Over the last 20 years, the privacy of most GSM phone conversations was protected by the A5/1 and A5/2 stream ciphers, which were repeatedly shown to be cryptographically weak. They are being replaced now by the new A5/3 and A5/4 algorithms, which are based on the block cipher KASUMI. In this paper we describe a new type of attack called a sandwich attack, and use it to construct a simple related-key distinguisher for 7 of the 8 rounds of KASUMI with an amazingly high probability of 2-14. By using this distinguisher and analyzing the single remaining round, we can derive the complete 128-bit key of the full KASUMI with a related-key attack which uses only 4 related keys, 2 26 data, 230 bytes of memory, and 232 time. These completely practical complexities were experimentally verified by performing the attack in less than two hours on a single-core of a PC. Interestingly, neither our technique nor any other published attack can break the original MISTY block cipher (on which KASUMI is based) significantly faster than exhaustive search. Our results thus indicate that the modifications made by ETSI's SAGE group in moving from MISTY to KASUMI made it extremely weak when related-key attacks are allowed, but do not imply anything about its resistance to single-key attacks. Consequently, there is no indication that the way KASUMI is implemented in GSM and 3G networks is practically vulnerable in any realistic attack model.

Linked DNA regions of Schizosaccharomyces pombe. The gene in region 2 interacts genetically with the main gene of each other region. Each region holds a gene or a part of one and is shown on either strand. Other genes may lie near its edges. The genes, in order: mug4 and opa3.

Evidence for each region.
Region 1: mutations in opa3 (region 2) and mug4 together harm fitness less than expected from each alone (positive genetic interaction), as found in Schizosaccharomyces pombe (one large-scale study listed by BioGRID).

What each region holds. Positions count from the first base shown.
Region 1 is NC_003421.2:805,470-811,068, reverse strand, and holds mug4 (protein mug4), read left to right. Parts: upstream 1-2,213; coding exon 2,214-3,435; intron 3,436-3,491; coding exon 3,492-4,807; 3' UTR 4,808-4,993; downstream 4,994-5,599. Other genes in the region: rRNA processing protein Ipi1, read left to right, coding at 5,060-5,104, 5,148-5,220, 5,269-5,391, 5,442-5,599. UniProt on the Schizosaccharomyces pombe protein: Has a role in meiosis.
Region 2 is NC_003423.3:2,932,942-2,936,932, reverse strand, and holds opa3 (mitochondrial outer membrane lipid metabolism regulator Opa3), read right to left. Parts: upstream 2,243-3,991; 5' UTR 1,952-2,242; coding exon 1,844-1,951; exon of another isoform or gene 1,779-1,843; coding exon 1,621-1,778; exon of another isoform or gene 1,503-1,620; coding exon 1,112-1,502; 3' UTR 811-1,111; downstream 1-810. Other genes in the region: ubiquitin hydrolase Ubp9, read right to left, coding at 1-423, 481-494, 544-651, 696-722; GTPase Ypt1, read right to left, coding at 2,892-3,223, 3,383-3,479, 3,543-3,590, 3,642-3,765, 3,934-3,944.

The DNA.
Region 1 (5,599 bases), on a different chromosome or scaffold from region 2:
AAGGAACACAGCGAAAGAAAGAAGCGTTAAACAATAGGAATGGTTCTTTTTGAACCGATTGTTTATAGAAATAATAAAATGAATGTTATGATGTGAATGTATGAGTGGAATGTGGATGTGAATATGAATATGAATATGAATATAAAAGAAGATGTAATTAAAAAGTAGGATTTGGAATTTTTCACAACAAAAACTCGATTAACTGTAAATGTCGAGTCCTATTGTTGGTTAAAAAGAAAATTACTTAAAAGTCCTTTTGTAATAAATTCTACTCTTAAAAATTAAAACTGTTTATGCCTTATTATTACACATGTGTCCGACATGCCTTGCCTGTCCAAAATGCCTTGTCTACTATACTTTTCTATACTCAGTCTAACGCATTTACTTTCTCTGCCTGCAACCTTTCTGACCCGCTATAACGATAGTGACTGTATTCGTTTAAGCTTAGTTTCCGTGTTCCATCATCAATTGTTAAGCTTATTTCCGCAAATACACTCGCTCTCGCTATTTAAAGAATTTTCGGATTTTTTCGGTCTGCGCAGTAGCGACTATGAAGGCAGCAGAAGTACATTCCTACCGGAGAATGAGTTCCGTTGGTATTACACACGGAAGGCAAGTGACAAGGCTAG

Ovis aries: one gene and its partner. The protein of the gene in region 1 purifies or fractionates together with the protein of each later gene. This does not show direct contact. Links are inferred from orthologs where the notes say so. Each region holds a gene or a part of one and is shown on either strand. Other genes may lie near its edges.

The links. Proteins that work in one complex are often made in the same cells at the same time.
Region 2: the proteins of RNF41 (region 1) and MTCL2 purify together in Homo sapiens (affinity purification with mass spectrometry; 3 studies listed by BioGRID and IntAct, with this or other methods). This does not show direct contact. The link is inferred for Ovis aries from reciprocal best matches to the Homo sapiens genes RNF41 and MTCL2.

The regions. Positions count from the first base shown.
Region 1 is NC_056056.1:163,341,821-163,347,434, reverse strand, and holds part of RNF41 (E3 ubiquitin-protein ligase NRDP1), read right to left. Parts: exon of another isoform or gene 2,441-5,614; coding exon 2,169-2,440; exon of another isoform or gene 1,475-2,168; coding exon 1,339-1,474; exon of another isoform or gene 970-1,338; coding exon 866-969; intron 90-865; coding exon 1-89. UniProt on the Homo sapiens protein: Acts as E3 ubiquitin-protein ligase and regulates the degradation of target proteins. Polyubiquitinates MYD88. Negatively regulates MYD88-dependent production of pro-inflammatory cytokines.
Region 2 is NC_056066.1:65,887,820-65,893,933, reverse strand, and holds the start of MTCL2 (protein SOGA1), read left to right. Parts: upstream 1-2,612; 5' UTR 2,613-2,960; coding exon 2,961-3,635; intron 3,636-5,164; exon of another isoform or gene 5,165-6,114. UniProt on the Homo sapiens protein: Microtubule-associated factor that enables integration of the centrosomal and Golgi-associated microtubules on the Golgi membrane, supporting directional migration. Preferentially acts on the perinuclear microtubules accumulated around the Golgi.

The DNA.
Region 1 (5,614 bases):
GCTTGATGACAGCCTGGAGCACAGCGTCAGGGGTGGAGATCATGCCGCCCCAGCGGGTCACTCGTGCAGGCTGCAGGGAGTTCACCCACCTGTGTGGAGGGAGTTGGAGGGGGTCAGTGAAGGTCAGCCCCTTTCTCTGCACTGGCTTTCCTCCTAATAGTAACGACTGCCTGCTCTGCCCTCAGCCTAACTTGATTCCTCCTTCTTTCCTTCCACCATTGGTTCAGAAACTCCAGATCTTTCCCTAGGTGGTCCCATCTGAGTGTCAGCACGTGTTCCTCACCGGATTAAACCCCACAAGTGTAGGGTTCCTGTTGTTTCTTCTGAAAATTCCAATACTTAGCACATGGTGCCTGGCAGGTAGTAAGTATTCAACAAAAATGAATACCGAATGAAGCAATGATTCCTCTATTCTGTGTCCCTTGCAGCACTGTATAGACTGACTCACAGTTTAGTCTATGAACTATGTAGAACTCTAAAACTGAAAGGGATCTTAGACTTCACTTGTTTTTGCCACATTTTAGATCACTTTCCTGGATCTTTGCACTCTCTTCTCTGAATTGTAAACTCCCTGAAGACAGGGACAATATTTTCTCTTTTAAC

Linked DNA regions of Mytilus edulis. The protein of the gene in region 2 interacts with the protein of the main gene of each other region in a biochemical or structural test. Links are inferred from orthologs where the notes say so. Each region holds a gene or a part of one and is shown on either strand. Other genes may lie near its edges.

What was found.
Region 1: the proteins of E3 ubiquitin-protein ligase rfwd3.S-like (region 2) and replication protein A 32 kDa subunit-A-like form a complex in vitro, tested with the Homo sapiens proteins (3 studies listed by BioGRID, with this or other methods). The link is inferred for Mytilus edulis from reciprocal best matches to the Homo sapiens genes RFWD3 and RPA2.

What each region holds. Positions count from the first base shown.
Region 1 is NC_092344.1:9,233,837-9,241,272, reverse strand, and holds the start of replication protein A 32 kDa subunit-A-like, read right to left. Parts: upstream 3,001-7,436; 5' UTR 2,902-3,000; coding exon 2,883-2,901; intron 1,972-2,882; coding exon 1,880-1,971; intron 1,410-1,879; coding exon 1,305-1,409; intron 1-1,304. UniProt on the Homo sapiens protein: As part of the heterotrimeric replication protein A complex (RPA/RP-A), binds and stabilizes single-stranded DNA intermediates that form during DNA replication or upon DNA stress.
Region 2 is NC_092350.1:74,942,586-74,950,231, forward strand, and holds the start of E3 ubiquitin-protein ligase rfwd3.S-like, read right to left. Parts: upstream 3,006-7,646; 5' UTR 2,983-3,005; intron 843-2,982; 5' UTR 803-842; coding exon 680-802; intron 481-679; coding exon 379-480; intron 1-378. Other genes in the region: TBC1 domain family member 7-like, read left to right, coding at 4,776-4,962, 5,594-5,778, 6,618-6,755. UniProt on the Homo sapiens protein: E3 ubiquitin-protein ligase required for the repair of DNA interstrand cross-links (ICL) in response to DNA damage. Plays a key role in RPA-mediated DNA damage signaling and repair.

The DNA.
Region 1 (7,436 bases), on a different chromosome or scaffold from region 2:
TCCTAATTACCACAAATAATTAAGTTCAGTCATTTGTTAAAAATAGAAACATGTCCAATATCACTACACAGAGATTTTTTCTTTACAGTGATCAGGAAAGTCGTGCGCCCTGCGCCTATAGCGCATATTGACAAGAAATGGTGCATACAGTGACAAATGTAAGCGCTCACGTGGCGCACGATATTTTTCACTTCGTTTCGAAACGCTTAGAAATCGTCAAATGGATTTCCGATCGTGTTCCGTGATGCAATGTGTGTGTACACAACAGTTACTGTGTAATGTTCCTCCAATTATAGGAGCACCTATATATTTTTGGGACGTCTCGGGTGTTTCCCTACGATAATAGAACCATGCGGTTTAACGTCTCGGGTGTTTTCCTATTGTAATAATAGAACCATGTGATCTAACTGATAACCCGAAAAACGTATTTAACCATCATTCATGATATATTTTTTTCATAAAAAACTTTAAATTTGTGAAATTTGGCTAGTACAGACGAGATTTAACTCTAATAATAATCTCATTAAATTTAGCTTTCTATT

Bibliographical noteFunding Information:
N. Keller was partially supported by the Koshland center for basic research.
- Boomerang attack
- GSM/3G security
- Sandwich attack
ASJC Scopus subject areas
- Computer Science Applications
- Applied Mathematics